Employee engagement was an issue long before our world and work were disrupted entirely. Is it likely to improve on its own as teams widely transition into unfamiliar distributed settings?

According to data trends and intuitive logic… not remotely.

Consider that in 2017, Gallup conducted a study and found that 85% of workers were “not engaged or actively disengaged.” Around that time, about 43% of people reported worked remotely in some capacity. Fast-forward to mid-March of this year, where new data showed that 58% of Americans were working remotely. This figure has likely ticked up in the weeks since, with shelter-in-place measures growing more prominent and stringent. 

Unfortunately, the impact of disengagement by distance is plain to see.

Why Remote Employee Engagement Is an Issue

At its root, employee engagement is about culture, and understandably, companies are still figuring out how to develop inclusive and cohesive cultures for distributed teams. There are numerous ways remote disengagement can manifest, from low productivity to interpersonal animosity.

A few years back, VitalSmarts surveyed 1,100 professionals and concluded that remote workers felt shunned and left out (source below). Results showed that the remote cohort was more likely to feel unrepresented, and ganged up against by colleagues.

Remote employees feel left out and ganged up on(Source)

Intuitively, I think we can all relate to these feelings, even if we haven’t experienced them personally. When everyone else is working together in proximity, it’s natural to feel isolated and left out as a remote team member. The sense of FOMO is real.

Right now, the “left out” dynamic isn’t really in play, because entire teams are being forced into WFH mode. But leaders still must confront the dangers of disconnection, especially with remote work being unfamiliar territory for many of the individuals now acclimating to it.

What’s Driving the Disconnect?

For its State of Remote Work 2019 report (source below), Buffer asked remote workers about the biggest struggles they face in this setting. The top three answers: Unplugging after work (22%), Loneliness (19%), Collaborating, and/or communication (17%).

What's your biggest struggle with working remotely?


Again: intuitively logical on all counts. There are no easy answers to these inherent drawbacks of distributed teamwork, but technology is increasingly bringing us new ways to knock down the barriers.

Extensible chat applications and video conferencing software are fixtures, now more than ever. But they are only pieces of the puzzle. The next step in addressing the foremost challenges cited above – work/life balance, loneliness, collaboration – lies in finding ways to replicate the physical office environment with a team spread out across vast geographical distances.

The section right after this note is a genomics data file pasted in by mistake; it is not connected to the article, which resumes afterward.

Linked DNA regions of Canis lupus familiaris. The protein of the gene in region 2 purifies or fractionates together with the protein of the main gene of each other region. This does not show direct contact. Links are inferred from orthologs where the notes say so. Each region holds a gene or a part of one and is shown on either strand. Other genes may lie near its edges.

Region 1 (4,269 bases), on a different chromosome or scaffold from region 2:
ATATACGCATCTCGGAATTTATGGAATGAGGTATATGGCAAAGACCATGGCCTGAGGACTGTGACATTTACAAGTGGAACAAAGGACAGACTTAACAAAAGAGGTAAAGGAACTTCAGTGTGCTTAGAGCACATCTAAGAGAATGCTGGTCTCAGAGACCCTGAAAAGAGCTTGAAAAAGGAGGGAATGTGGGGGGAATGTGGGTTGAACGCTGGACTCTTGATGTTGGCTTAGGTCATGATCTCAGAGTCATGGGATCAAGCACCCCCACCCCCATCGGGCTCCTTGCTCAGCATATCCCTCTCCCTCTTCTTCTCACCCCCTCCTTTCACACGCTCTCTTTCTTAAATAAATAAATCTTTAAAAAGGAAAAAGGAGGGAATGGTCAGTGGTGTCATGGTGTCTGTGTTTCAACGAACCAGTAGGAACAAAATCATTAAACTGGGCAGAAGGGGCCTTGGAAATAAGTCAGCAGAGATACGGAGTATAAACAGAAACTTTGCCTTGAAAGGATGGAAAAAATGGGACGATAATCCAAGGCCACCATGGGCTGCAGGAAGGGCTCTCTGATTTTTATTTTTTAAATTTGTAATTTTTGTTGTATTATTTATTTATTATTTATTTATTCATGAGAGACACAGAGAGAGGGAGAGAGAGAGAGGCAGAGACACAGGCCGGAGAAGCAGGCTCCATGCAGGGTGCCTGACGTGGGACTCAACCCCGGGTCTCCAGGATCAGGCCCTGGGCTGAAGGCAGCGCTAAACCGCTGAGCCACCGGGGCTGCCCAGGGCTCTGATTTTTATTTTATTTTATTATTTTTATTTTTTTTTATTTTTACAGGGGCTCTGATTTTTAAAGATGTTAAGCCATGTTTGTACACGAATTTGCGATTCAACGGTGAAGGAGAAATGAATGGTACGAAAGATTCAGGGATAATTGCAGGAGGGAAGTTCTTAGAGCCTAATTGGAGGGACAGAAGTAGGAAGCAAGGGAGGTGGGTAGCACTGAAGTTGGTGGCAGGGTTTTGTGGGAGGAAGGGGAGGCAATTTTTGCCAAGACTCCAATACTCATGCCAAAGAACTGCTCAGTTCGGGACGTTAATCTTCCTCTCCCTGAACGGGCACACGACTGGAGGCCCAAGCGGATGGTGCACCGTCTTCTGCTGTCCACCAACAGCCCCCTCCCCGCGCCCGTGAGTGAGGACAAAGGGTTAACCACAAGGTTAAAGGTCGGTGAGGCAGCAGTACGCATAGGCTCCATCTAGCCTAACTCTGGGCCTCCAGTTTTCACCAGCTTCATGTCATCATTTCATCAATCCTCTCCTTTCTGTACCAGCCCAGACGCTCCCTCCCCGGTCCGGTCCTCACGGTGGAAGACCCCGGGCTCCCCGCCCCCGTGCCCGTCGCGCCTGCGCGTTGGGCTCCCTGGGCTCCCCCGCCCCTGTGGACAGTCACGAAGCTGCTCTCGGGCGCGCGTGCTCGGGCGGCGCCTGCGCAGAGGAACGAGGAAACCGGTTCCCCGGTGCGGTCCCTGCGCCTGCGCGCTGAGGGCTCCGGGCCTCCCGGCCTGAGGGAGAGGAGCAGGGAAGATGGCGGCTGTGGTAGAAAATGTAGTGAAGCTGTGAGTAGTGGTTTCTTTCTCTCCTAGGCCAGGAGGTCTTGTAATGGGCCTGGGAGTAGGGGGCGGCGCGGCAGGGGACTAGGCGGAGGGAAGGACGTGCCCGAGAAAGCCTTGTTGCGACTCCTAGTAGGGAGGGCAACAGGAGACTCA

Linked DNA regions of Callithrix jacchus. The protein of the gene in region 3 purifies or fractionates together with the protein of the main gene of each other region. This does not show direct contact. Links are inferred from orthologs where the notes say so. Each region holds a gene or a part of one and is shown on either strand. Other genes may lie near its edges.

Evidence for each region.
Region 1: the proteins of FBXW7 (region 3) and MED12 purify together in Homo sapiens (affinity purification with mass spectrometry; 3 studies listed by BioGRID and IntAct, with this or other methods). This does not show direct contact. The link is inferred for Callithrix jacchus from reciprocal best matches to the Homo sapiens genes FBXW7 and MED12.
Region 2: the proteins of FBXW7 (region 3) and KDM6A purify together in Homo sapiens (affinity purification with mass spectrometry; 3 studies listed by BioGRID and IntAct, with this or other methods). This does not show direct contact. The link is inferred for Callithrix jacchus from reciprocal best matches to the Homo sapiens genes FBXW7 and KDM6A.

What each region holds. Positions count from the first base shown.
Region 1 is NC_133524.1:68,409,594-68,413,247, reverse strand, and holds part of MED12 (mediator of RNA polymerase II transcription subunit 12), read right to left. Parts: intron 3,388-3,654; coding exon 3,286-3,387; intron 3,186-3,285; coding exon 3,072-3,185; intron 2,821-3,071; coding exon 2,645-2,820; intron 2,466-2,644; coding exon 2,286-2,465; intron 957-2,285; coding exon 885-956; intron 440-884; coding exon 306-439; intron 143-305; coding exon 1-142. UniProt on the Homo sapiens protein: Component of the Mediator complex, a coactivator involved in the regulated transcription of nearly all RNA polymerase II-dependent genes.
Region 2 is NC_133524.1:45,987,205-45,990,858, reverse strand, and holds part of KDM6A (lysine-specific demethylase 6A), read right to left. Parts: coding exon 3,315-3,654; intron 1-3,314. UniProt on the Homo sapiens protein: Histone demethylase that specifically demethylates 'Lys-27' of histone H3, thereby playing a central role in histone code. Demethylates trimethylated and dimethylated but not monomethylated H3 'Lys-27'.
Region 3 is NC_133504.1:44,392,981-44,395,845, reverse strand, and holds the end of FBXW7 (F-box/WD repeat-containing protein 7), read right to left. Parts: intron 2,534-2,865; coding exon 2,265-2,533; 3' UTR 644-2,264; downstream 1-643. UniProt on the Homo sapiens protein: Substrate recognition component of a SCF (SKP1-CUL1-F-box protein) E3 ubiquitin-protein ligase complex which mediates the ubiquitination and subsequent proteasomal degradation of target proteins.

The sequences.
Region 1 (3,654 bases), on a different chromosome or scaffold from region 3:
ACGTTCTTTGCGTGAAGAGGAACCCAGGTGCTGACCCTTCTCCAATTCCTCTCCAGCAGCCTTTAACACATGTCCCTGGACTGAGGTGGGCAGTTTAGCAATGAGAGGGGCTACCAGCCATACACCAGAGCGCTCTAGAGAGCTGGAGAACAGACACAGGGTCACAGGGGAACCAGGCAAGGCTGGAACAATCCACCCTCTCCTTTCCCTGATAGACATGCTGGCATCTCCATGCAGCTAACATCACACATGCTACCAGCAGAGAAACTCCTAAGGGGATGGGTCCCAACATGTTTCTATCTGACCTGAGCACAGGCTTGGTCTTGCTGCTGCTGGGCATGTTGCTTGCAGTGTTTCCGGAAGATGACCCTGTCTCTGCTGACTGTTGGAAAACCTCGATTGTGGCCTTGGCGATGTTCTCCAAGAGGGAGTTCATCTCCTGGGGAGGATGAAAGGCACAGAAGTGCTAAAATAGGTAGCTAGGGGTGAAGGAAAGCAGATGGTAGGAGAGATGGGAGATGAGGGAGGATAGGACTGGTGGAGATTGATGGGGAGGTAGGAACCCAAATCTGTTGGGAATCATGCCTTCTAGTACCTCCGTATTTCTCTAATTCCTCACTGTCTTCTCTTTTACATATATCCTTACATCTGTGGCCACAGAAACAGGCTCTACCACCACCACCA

Virtual office platforms like the one we offer at Sococo seek to close the gap. The basic idea is to recreate the sort of spontaneous encounters, casual standups, and group spitballing sessions that lead to collective breakthroughs. Workers feel present, teammates are connected, and managers have visibility.

There are numerous solutions out there addressing the dilemma of remote disengagement, and they’ll only continue to grow more robust and extensive. That’s the good news. But there’s better news.

A Bright Future for Those Ready to Seize It

Yes, it is certainly fair to say remote workers feel more disconnected and disengaged than their in-office counterparts, but here’s the flip side: they’re also happier and more satisfied with their jobs.

The 2019 State of Remote Work survey from OwlLabs found that “remote workers say they’re happy in their jobs 29% more than on-site workers.” Buffer’s study showed that 95% of remote workers would encourage others to do so, while 99% indicated they’d like to continue working remotely in their careers.

Employees want to have this option, especially once they’ve experienced it. That’s clear. They enjoy the schedule flexibility, the ability to work from anywhere, and the extra time with family. So when companies are able to overcome the remote disengagement hurdle, they’re primed to unlock maximum productivity, job satisfaction, and loyalty from their teams. Those organizations that look the other way risk placing themselves at a grave disadvantage in these areas.

“Work flexibility is becoming the norm,” said Jason Phillips, VP Digital HR & Global Chief of Staff for Cisco, in LinkedIn’s 2019 Global Talent Trends Report. “The challenge is how fast can organizations provide it. Those that can are going to be in a far better position to retain top talent over the next three to five years.”

Last year’s timeline has been accelerated irreversibly. Employee engagement is a longstanding issue with a new set of variables and ramifications. While there are many different ways to go about solving this challenge in the unfolding remote work era, the worst mistake any business leader can make is overlooking it.

See first-hand how a virtual office platform can bring your remote team together and help your company overcome disengagement by distance. Take Sococo for a test spin.